2005-08-29 15:37:12

Research published by the University of Helsinki, Finland, indicates that cytostatic and radiation therapies administered before stem cell transplantation often damage children's permanent teeth. Detrimental effects of cytostatic and radiation therapies on dental development have been known for a long time, but knowledge about the dental consequences of high-dose anticancer therapy preceding stem cell transplantation has so far been scarce. Päivi Hölttä, Licentiate in...

2005-08-04 17:37:01

A Penn State researcher is part of the team that developed techniques that have generated insights into dietary divergences between some of our human ancestors, allowing scientists to better understand the evolutionary path that led to the modern-day diets that humans consume. "Our new techniques are allowing us to get beyond simple dichotomies and helping us understand the processes by which dietary evolution is working," said Peter Ungar, professor of anthropology at the University of...


Latest Animal anatomy Reference Libraries

Atlantic Fire Ascidian, Pyrosoma atlanticum
2014-01-12 00:00:00

Pyrosoma atlanticum is a species of colonial tunicate found in temperate waters worldwide, usually between 50°N and 50°S. It is most plentiful at depths below 800 feet. It is found in colonies that are pelagic and move throughout the water column. In the evening the colony will move closer to the surface and descend back by dawn. Large colonies can rise and descend more than 2,500 feet in a single day. A colony of this species is cylindrical and can grow up to 2 feet long and 2.5 inches...

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2009-10-16 17:56:55

Heterodontosaurus, meaning "different toothed lizard", is a genus of dinosaur from the Early Jurassic Period of what is now South Africa. The type species, H. tucki, was found in the Upper Elliot Formation of the Hettangian age (199 to 196 million years ago). Two species are known. This herbivorous dinosaur ate mostly plants despite having canines. It was a small ornithischian reaching a total length of 3 feet. It had a long, narrow pelvic bone which was like more advanced ornithischians....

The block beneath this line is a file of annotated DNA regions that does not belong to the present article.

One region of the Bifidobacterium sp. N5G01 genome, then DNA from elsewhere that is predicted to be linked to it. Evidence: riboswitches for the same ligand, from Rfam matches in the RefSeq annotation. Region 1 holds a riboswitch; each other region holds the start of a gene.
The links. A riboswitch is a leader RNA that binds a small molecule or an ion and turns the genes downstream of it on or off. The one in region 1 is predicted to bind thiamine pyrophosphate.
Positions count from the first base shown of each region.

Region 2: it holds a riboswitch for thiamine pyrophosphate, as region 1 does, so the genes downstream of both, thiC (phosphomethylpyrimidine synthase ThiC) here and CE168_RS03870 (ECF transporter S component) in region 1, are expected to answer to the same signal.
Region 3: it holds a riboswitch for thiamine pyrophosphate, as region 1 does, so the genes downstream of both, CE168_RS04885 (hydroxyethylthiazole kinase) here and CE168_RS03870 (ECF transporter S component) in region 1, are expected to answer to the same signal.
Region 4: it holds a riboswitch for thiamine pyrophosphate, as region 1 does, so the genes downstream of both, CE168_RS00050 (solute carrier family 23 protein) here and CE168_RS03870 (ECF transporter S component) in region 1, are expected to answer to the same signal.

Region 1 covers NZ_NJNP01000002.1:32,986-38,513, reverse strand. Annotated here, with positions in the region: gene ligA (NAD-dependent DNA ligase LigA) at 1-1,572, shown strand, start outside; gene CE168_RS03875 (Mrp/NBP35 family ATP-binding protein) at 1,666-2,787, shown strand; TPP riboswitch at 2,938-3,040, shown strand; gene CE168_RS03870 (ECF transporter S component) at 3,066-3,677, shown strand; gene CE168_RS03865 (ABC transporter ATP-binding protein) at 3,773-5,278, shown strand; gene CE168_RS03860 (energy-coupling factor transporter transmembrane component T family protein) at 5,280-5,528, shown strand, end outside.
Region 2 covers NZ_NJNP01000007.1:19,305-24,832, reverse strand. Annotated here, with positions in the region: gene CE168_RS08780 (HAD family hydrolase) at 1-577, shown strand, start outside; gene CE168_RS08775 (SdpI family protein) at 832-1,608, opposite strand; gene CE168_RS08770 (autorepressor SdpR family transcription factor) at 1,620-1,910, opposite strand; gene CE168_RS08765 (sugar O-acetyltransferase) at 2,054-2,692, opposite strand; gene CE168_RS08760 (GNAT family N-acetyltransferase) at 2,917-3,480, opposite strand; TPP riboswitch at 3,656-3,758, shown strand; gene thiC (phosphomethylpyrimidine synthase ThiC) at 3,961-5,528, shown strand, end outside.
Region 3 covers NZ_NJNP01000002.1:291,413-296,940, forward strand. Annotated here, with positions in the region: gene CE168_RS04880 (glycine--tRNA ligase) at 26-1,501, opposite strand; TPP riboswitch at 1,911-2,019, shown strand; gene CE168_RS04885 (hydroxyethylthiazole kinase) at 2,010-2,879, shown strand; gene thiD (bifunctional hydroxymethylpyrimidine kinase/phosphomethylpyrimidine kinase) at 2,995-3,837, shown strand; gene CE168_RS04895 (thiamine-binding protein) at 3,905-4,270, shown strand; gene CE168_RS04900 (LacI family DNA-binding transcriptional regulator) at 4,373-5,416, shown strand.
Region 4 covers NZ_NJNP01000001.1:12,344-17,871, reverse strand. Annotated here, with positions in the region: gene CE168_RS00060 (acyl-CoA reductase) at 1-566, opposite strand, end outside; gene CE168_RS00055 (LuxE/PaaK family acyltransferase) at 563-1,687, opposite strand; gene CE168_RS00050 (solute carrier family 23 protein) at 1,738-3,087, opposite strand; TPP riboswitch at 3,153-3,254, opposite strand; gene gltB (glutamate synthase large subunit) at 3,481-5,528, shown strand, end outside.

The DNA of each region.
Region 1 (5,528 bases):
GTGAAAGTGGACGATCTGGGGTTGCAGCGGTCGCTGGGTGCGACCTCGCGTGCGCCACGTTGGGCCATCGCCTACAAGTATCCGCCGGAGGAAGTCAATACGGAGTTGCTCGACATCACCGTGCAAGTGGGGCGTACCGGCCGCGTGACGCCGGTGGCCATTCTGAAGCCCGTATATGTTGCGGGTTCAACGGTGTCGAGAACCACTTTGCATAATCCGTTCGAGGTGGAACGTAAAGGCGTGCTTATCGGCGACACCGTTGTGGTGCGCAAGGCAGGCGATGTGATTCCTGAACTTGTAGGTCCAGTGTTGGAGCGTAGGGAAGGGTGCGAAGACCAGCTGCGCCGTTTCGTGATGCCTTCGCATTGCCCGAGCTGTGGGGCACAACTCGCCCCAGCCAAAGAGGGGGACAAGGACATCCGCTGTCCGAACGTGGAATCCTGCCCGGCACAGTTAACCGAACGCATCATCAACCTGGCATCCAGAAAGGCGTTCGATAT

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2007-10-24 12:34:20

The Giant Pangolin (Manis gigantea), is a species of pangolin. The Giant Pangolin inhabits Africa with a range stretching along the Equator from West Africa to Uganda. It is found mainly in savanna, rainforest, and forest, where there is a large termite population and available water. It does not inhabit high altitude areas. The Giant Pangolin is the largest species of pangolin (scaly anteaters). It belongs to the Manidae family. It was first described by Johann Karl Wilhelm Illiger in 1815....

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2007-03-19 15:27:17

The Southern Alligator Lizard, Elgaria multicarinata, is a lizard native to the Pacific coast of North America. It is common throughout Southern California and can be found in both grasslands and urban areas. Several subspecies can be distinguished, including the San Diego alligator lizard. It has a prehensile tail up to twice the length of its body. Like many lizards, however, it can drop its tail if attacked, possibly giving it a chance to flee; the tail will regenerate, but will never...

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2007-03-19 14:41:22

The Triplewart seadevil, Cryptopsaras couesii, is a seadevil of the family Ceratiidae, found in all oceans, from the surface to 1.24 mi (2,000 m). Its length is approximately 11.81 in (30 cm). The Triplewart seadevil is one of the most abundant of the deepwater anglerfish. These fish have round flabby bodies with a soft fibrous skeleton and a scaleless prickly skin. Like most other deepwater anglerfishes this fish has small eyes, no pelvic fins and is colored black. It has a large...

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Word of the Day
lambent
  • Licking.
  • Hence Running along or over a surface, as if in the act of licking; flowing over or along; lapping or bathing; softly bright; gleaming.
This word comes the Latin 'lambere,' to lick.